Reviews from Past Volunteers

Reviews from Past Volunteers (225)

My pre and post conceptions of Argentina

We all have it, it’s not always that we think about but we do – generalized thoughts about other countries. When I think of a country there always follows a stream of thought about what I believe the country and the people are like. That’s why I decided to reflect upon my own opinions, the general misconceptions about the Argentina, what I thought before leaving for Argentina and what I think now after spending three months in its capital, Buenos Aires.

Before leaving for Argentina I had my thoughts about the country and its people for example the great vineyards and cattle not forgetting the people – wow – they will be beautiful Latin Americans – tall, dark and handsome. But of course it was not all positive, I expected to see a macho culture, where the men were dominating womanizers and a lot of women would be housewives. I also expected to see a huge difference between rich and poor. It turned out that my thoughts weren’t that far from reality, but as it goes for so many things, there are always exceptions and two sides to every coin. So even though Argentina contains a huge country side with vineyards and a lot of cattle it contains so much more. It is such a huge country that it contains all sort of different nature, everything from mountains and waterfall to sunny beaches. At the same time its capital, Buenos Aires, is a cosmopolitan city, clearly influenced by European countries, with everything you can desire from a big city, shopping, great nightlife, parks etc. 

Our stereotypes are never perfect and so of course the people of Argentina are not all beautiful Latin Americans who are tall, dark and handsome. Just like every other place there are beautiful people and some who are not so beautiful. But I must say a lot of them have beautiful features both men and women. What turns out to be very true was the prediction that the men will be womanizers, you can’t walk down the street without being approached by men of all ages. In the bars and clubs they will say what they think you want to hear when they are chatting you up, when in most cases it is quite the opposite! It turns out to be a misconception that the women primarily are housewives, obviously there are still a lot of women who do that, and even though the macho culture does exist in Argentina there is also a strong culture for women working as well. It might be the strong European influence, but it seems to me that a lot of women are getting educated and are working more or less equally as the men.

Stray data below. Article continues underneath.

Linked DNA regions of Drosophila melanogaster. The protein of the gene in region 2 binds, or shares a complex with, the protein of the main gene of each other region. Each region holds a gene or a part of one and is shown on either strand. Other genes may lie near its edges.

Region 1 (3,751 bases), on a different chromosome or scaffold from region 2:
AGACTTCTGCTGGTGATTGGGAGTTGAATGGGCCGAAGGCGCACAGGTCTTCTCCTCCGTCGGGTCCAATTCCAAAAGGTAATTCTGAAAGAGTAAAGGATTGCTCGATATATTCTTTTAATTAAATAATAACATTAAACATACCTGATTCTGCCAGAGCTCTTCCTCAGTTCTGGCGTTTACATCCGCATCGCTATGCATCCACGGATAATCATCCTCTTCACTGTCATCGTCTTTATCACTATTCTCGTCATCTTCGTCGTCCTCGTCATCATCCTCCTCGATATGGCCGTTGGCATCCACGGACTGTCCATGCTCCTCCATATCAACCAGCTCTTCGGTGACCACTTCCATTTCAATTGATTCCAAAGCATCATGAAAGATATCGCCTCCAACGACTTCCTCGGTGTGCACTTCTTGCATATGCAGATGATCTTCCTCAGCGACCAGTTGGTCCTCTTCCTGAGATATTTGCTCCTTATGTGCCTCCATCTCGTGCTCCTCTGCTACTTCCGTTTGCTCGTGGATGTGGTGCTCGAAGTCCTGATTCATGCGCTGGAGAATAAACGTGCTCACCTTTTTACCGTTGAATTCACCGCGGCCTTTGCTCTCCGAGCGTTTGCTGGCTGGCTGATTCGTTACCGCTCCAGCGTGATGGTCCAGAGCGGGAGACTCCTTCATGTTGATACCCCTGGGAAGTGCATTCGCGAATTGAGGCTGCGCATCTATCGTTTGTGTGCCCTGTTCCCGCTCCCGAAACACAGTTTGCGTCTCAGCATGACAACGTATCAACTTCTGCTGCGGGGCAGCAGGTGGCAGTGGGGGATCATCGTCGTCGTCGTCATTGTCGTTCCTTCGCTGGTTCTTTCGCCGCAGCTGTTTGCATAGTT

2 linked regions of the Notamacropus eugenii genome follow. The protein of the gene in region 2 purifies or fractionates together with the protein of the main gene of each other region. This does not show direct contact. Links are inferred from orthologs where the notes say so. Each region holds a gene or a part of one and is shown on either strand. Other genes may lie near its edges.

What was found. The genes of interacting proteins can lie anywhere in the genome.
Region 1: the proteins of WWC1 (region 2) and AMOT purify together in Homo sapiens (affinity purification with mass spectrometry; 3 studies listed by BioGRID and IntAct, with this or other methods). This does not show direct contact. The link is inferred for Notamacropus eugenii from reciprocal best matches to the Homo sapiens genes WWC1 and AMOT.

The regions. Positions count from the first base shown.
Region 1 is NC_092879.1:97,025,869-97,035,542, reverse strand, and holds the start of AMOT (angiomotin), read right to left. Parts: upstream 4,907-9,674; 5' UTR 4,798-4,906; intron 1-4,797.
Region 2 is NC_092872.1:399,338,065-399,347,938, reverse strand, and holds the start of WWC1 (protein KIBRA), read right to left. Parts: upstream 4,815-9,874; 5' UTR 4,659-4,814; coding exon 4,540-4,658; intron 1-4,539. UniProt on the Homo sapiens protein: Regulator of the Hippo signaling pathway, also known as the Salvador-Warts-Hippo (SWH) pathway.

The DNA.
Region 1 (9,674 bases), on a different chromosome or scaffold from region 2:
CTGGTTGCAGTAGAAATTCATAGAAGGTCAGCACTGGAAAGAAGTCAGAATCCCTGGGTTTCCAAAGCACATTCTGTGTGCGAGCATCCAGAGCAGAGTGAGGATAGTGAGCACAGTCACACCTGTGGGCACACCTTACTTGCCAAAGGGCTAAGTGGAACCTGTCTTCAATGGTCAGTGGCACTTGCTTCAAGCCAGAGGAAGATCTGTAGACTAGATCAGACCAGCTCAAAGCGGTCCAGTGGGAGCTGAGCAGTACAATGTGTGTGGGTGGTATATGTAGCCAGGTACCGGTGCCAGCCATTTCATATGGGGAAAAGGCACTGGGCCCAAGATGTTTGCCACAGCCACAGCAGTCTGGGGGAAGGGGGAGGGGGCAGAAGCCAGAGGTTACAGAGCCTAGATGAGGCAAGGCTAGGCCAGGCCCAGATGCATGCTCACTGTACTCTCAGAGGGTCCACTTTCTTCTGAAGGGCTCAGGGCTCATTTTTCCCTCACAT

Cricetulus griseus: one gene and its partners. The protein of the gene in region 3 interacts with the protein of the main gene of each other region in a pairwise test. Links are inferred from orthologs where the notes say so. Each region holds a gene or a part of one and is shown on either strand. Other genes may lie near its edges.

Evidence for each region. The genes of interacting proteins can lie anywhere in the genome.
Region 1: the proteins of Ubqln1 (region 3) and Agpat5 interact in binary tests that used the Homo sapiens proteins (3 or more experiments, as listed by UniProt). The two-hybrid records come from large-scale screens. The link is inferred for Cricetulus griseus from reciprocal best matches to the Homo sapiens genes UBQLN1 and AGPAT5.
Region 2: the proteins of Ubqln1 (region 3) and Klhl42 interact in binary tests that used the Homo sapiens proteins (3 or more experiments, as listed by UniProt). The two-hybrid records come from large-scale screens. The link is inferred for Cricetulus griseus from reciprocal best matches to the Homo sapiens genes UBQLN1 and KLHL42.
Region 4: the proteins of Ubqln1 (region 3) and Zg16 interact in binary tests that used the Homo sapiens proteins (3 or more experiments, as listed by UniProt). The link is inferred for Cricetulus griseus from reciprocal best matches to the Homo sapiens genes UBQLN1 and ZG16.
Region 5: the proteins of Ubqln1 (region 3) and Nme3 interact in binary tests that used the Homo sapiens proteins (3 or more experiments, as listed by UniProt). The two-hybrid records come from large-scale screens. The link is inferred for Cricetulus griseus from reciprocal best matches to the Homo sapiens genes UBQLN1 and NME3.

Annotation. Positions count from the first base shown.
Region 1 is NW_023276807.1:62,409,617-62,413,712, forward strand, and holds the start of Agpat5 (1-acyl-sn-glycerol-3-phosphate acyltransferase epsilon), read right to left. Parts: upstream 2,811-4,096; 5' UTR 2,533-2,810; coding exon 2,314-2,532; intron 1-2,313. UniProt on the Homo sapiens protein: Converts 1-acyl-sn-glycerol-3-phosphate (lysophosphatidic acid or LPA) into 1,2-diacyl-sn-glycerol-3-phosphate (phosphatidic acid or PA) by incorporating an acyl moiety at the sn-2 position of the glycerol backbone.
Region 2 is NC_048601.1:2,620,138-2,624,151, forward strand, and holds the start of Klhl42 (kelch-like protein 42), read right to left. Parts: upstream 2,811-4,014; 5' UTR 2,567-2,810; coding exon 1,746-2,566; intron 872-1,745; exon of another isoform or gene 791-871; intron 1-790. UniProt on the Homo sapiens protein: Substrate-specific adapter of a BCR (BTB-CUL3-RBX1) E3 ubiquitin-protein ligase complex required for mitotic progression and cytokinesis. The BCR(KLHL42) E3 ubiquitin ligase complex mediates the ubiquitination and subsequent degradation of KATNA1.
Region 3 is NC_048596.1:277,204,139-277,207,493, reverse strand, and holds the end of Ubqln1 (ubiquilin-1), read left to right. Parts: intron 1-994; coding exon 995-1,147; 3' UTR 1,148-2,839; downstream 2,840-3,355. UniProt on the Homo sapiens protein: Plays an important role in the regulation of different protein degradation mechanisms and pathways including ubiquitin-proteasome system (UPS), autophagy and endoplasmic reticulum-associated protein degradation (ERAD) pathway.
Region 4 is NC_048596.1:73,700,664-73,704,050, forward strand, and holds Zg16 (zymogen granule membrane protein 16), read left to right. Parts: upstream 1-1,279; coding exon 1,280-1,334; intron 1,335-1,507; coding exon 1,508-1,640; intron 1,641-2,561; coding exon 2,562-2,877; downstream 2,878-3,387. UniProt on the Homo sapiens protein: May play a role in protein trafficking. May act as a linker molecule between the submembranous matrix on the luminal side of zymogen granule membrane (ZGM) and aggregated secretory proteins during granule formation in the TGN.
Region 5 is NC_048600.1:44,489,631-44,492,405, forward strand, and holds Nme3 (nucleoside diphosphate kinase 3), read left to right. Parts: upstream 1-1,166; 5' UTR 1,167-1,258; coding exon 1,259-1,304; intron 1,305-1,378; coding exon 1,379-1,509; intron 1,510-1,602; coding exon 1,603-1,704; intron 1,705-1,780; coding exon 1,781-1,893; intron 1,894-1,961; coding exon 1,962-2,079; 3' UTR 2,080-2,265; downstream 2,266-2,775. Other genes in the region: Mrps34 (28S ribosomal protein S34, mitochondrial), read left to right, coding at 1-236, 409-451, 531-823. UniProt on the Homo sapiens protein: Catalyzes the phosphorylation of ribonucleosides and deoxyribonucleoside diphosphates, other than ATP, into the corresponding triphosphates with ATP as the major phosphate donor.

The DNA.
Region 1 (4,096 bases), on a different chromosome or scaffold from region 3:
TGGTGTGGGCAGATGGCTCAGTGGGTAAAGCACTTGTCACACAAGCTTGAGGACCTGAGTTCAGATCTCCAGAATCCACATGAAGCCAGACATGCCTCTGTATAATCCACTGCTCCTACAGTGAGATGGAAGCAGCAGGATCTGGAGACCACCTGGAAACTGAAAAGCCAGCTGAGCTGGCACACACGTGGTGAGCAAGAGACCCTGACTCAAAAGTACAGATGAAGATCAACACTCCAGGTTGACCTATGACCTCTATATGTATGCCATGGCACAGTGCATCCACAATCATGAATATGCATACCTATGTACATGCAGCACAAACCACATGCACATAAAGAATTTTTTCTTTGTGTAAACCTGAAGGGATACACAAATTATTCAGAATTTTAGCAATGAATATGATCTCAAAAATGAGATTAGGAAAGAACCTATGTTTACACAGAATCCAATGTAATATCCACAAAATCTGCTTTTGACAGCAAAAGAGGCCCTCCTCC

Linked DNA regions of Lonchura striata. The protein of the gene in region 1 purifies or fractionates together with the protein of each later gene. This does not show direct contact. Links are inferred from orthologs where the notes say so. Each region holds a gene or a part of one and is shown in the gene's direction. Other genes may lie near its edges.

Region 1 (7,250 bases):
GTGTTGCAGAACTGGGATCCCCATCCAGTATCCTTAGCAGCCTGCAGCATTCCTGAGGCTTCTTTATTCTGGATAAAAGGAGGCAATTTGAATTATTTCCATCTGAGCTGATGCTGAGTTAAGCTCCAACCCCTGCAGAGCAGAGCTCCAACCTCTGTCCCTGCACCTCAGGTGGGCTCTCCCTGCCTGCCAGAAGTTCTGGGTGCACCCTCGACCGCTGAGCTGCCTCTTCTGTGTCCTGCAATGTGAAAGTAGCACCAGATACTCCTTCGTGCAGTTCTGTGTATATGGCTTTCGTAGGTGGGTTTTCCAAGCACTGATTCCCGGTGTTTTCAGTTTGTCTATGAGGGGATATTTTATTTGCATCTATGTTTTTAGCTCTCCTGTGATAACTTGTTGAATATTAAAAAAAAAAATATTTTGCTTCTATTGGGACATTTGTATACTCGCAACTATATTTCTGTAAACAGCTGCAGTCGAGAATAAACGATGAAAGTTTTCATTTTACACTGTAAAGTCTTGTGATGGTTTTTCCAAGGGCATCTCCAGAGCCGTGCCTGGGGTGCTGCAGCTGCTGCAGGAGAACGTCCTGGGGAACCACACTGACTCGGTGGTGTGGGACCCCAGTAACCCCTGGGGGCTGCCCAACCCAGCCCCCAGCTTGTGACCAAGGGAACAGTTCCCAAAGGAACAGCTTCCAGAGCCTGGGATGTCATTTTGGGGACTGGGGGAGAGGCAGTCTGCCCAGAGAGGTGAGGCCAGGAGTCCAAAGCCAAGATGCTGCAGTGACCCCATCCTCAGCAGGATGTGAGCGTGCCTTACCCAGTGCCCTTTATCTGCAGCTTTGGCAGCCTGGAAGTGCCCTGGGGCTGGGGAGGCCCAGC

The difference between the rich and the poor neighborhoods is very clear. There is no doubt when you are entering a poor or rich neighborhood. But what I wasn’t aware of is the effort the government here puts into the welfare system, there is free education, and the poor families get support from the government. So although there is a huge difference between rich and poor, the government’s efforts don’t seem to be sufficient enough to create a large “middleclass”. After living in Argentina for three months I haven’t exactly been proven wrong on my preconceptions about Argentina and its people. But now I have a better perspective on everything and how both the good and the bad come together in the everyday life here in Argentina, and don’t get me wrong I love it.

Experiencing Volunteering in the Soup Kitchen at La Boca

By Lauren Wilkinson After taking a short bus ride from the VG house to La Boca, we were greeted by Johan, one of the men who runs ‘Los Pibes’ and one of Voluntario Global Coordinators. Los Pibes is a community centre in La Boca run by the community where there are numerous facilities including a soup kitchen, library, computer clusters, classrooms for after school, space for boxing training and a radio station. We arrived at about 10am and after a quick tour of Los Pibes,  Johan introduced me and Marie to the three ladies we were going to help cook. There were already two volunteers there who we had met previously and who volunteer on a regular basis at los Pibes. We started by washing and preparing the vegetables for a beef and vegetable stew! Once all of the vegetables were ready we let it cook and had chance to talk to the ladies we were working with. They are all very friendly and welcoming and are interested in why we are there and where we are from. In some other volunteer programs talking Spanish is made easier as there is usually someone who can speak English to help fill the gaps. However the ladies knew no English so there was a slight communication barrier; despite this we all seemed to get our points across! Once the food was ready we began serving it to those from the community, we served around 20-30 people within about 30 minutes. They were each given a huge portion of rice with the stew we had prepared and some rolls of bread and to wash it down some orange juice. Everyone who came for food was friendly and wanted to make conversation. Once we had served everyone, we sat down with them and had our lunch (the same as them). A lot of the community made conversation with us, which was a great opportunity for us to practice our Spanish again! La Boca is an area of Argentina which outside of its colourfully painted houses, has quite a bad reputation. Los Pibes allows people in the community a place to go for education, food, warmth and a friendly face. It Is refreshing to see that within a community with many problems people can still come together to look after each other and los Pibes and the people who volunteer there offer exactly that.

Page 14 of 17

VOLUNTARIO GLOBAL

Voluntario Global helps local communities by being available to discuss anything that local organizations need, and offering ideas for further change and development.
Read more...

CONTACT

Location: General Pacheco. Buenos Aires. Argentina
Email: jfranco@voluntarioglobal.org

© Copyright 2016 luppino.com.ar